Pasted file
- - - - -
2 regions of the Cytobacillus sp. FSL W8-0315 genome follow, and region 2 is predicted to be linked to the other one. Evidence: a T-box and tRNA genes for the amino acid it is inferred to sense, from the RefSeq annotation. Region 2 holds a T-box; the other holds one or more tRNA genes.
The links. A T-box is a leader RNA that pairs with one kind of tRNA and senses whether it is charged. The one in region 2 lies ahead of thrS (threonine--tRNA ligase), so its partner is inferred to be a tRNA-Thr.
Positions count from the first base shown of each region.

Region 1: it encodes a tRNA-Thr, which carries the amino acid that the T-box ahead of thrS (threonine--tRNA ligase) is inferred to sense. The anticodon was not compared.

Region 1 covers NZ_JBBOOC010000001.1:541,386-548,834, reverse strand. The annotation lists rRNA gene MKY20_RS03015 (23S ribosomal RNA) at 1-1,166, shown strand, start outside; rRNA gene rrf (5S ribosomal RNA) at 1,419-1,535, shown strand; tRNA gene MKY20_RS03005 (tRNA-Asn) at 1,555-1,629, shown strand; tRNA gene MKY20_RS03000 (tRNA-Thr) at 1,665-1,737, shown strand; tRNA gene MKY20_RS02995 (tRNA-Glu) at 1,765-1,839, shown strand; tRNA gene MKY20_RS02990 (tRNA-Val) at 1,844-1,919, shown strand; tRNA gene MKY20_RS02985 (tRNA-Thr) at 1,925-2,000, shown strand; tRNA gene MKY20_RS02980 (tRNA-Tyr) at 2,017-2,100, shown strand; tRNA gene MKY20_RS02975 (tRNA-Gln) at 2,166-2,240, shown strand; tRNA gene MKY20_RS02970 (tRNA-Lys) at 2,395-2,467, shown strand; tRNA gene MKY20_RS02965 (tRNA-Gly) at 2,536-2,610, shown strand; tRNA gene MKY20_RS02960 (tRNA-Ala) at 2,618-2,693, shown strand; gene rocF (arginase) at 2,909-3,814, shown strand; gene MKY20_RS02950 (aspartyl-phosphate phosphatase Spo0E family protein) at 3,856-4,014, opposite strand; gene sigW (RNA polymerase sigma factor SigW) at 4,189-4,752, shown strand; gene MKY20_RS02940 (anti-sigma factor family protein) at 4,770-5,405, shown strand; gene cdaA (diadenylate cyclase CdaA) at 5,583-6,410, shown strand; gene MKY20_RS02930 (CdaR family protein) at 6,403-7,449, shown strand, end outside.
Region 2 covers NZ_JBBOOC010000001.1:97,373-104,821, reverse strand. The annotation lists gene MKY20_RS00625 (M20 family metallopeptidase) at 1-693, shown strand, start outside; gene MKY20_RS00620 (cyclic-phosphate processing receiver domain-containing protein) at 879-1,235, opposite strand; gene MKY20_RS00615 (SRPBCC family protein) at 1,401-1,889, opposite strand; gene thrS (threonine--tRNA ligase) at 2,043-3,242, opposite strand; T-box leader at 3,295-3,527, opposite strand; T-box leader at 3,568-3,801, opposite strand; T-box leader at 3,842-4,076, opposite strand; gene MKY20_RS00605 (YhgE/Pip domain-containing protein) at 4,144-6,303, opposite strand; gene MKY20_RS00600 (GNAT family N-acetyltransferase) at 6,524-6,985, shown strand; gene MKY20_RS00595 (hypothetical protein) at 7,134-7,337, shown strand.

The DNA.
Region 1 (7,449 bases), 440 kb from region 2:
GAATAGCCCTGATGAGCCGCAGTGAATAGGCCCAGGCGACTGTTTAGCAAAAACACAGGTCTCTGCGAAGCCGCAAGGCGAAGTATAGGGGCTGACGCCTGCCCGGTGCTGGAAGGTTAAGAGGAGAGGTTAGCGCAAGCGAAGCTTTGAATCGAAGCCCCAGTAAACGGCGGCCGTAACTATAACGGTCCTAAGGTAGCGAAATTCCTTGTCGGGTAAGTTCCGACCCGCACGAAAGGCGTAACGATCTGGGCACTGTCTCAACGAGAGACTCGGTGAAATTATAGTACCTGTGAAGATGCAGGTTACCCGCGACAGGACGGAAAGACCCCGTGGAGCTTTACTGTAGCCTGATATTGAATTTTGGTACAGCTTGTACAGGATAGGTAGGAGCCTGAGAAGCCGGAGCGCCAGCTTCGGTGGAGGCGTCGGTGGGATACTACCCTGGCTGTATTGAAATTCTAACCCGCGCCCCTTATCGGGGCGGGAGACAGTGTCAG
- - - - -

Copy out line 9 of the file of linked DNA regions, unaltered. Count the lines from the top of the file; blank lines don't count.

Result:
GAATAGCCCTGATGAGCCGCAGTGAATAGGCCCAGGCGACTGTTTAGCAAAAACACAGGTCTCTGCGAAGCCGCAAGGCGAAGTATAGGGGCTGACGCCTGCCCGGTGCTGGAAGGTTAAGAGGAGAGGTTAGCGCAAGCGAAGCTTTGAATCGAAGCCCCAGTAAACGGCGGCCGTAACTATAACGGTCCTAAGGTAGCGAAATTCCTTGTCGGGTAAGTTCCGACCCGCACGAAAGGCGTAACGATCTGGGCACTGTCTCAACGAGAGACTCGGTGAAATTATAGTACCTGTGAAGATGCAGGTTACCCGCGACAGGACGGAAAGACCCCGTGGAGCTTTACTGTAGCCTGATATTGAATTTTGGTACAGCTTGTACAGGATAGGTAGGAGCCTGAGAAGCCGGAGCGCCAGCTTCGGTGGAGGCGTCGGTGGGATACTACCCTGGCTGTATTGAAATTCTAACCCGCGCCCCTTATCGGGGCGGGAGACAGTGTCAG